If you’ve been spending more time at home with social distancing and working from home encouraged, you might’ve wondered how much more energy you’re using at home. More time at home doesn’t have to drastically impact your energy use. Try these simple methods to minimise your carbon footprint and energy bill.
A full freezer uses less energy than an empty one. There’s less room for warm air to enter when you open the freezer door, and the items already in there help to cool the air that does enter quicker, which reduces the energy used.
Doing some big batch cooking and stocking up your freezer with meal prep is not only great for those times you don’t feel like cooking, it also helps lower your energy use.
Phantom power is the energy being used by electronics when they're in standby mode. Reducing your phantom power use can drastically reduce your energy use.
Try to get into the habit of turning off appliances at the power outlet as soon as you finish using them.
Alternatively, using a smart power strip which detects when a device is in standby mode and cuts off power will do it for you so you don’t have to rely on your memory or forming a new habit.
Every degree you can go lower for heating and higher for cooling saves energy.
You should still be dressed for the season you’re in, so expect to be wearing a cosy jumper in winter and go jumper free in summer. If you still need to use your heating or cooling system it shouldn’t be too drastically different to the weather outside.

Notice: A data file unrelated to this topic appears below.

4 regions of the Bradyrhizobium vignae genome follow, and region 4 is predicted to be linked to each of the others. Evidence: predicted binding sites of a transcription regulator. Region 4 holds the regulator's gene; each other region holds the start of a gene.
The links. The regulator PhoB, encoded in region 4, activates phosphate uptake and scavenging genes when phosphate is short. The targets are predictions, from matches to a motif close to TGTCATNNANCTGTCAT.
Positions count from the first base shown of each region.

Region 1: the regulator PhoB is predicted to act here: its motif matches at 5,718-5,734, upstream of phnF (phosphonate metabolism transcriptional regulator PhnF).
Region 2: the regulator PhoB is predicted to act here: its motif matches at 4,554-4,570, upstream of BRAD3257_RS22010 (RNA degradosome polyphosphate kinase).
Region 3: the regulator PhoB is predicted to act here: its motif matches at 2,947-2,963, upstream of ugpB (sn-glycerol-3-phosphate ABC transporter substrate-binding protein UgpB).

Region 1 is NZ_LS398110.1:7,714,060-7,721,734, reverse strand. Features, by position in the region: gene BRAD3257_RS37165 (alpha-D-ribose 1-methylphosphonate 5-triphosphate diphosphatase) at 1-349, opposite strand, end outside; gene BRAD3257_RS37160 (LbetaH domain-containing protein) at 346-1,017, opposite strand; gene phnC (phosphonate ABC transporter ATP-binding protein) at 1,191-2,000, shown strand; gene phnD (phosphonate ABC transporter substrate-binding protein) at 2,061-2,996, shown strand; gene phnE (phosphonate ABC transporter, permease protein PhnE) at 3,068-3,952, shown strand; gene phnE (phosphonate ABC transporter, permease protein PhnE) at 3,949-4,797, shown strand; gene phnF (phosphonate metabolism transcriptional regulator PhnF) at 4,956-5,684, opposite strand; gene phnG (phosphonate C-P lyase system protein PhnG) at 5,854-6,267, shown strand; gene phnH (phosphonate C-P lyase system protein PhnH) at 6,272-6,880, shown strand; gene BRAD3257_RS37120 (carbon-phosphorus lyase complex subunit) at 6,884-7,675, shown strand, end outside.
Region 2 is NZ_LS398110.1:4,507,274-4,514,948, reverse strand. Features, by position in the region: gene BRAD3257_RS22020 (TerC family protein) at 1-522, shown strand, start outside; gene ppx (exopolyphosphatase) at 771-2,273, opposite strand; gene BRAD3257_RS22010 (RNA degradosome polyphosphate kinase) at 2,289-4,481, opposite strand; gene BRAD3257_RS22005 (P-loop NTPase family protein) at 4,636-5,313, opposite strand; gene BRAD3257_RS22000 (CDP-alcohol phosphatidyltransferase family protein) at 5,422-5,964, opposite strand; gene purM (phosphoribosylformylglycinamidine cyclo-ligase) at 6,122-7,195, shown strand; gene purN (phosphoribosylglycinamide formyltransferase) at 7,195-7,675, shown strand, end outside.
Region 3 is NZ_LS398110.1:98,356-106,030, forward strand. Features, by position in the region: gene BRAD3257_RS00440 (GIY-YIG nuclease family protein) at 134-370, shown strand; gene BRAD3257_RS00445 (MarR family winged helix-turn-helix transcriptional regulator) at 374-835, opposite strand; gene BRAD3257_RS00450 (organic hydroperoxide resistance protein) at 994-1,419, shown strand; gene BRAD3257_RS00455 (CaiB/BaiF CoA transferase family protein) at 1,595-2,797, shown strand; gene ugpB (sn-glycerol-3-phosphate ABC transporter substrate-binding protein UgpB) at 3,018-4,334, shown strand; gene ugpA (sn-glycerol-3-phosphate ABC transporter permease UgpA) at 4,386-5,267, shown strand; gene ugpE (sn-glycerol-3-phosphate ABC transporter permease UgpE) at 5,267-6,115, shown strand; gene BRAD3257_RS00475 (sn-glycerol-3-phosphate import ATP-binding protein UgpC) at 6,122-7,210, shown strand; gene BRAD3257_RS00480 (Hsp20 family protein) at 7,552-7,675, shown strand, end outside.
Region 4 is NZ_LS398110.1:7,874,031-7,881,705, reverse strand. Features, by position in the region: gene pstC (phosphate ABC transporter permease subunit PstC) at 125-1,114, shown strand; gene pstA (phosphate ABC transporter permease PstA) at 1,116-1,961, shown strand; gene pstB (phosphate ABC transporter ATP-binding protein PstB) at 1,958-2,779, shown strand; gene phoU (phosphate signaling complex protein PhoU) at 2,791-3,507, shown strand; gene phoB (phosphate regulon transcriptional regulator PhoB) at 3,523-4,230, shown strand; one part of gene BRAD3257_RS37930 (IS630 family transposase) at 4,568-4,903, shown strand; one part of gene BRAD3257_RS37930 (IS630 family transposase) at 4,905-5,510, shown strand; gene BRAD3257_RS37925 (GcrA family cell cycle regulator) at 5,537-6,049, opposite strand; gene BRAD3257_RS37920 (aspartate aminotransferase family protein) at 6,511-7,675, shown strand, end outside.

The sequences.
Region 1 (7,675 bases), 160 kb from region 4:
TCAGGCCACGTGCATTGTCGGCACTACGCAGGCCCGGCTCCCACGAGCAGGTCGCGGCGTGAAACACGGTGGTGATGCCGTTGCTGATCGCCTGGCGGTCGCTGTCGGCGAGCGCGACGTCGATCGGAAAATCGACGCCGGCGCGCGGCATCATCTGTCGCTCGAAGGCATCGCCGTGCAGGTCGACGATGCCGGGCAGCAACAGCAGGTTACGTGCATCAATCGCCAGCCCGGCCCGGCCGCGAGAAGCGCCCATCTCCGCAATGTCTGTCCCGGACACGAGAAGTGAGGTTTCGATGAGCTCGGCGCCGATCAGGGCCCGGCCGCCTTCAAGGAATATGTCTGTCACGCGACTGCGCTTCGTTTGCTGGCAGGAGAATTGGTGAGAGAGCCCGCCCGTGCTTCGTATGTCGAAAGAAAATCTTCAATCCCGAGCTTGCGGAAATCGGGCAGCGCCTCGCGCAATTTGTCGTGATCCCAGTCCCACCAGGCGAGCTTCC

As a guide, try to keep the thermostat temperature around 17-18 degrees Celsius in winter and 23-24 in summer. This can vary depending on the climate of your location.
When dirt and dust build up in an air conditioner filter it means the air conditioner has to work harder to push the air through it.
Cleaning out the filter regularly not only has the health benefits of helping you breathe cleaner air, it also keeps your air conditioner working more efficiently, using less energy.
Heating water takes up a lot of energy. Using the cold wash cycle for your clothes will reduce your energy consumption and prevent the colours running.
Reduce the energy from your shower by turning down the heat a little.
This is also great for your skin and hair. A cold blast at the end of your shower can tighten your pores and reduce frizz in your hair.
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Natural rubber is made from the sap of the hevea brasiliensis or ‘rubber tree’ which produces a natural latex. It’s been harvested for over 3500 years.
Natural rubber is super resilient and has a higher tensile strength than synthetic rubber, meaning it takes more force to tear it apart and break it. Great for when you need just one more twist of the hair tie!